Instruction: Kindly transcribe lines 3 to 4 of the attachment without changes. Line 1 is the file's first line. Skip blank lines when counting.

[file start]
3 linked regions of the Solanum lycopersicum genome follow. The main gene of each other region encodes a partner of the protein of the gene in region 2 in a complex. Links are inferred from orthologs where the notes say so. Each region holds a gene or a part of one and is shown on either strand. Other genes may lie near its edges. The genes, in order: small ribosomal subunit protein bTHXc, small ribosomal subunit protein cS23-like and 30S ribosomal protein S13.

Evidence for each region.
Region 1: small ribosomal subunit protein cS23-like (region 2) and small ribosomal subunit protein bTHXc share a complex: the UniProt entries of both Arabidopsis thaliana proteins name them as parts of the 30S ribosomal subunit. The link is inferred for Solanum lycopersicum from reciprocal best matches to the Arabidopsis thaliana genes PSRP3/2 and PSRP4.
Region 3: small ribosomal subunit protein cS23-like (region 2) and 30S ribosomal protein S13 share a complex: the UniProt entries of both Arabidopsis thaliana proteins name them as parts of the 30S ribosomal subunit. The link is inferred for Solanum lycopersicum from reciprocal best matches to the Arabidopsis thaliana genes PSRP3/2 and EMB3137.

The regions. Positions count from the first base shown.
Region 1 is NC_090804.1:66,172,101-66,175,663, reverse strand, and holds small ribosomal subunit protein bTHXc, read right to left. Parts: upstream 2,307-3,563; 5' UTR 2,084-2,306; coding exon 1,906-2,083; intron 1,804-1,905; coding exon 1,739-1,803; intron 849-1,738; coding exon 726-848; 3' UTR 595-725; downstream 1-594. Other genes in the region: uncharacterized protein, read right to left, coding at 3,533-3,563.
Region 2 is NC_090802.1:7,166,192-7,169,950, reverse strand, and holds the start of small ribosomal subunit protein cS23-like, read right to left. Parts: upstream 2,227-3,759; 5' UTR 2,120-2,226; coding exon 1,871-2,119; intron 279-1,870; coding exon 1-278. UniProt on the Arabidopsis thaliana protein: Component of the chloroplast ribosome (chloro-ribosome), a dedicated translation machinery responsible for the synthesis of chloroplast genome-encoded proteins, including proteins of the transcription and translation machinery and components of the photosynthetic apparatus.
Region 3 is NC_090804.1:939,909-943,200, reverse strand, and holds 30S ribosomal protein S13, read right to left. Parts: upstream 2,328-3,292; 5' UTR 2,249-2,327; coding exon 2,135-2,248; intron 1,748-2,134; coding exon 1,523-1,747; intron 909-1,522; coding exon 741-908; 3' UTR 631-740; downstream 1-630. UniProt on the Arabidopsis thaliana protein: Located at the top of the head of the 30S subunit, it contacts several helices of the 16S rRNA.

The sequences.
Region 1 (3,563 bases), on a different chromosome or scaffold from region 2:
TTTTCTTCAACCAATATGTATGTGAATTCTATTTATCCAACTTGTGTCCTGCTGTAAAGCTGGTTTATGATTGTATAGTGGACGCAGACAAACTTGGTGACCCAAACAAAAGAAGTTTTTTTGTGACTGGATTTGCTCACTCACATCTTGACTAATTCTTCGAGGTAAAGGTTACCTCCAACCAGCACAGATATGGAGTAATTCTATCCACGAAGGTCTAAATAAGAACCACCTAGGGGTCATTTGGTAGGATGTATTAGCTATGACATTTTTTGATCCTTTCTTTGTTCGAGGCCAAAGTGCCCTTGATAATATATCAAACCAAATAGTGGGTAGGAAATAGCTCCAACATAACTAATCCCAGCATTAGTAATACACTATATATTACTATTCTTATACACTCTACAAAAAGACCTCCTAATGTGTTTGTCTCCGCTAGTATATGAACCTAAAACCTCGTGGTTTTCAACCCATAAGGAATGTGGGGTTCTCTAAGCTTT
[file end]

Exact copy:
Region 1: small ribosomal subunit protein cS23-like (region 2) and small ribosomal subunit protein bTHXc share a complex: the UniProt entries of both Arabidopsis thaliana proteins name them as parts of the 30S ribosomal subunit. The link is inferred for Solanum lycopersicum from reciprocal best matches to the Arabidopsis thaliana genes PSRP3/2 and PSRP4.
Region 3: small ribosomal subunit protein cS23-like (region 2) and 30S ribosomal protein S13 share a complex: the UniProt entries of both Arabidopsis thaliana proteins name them as parts of the 30S ribosomal subunit. The link is inferred for Solanum lycopersicum from reciprocal best matches to the Arabidopsis thaliana genes PSRP3/2 and EMB3137.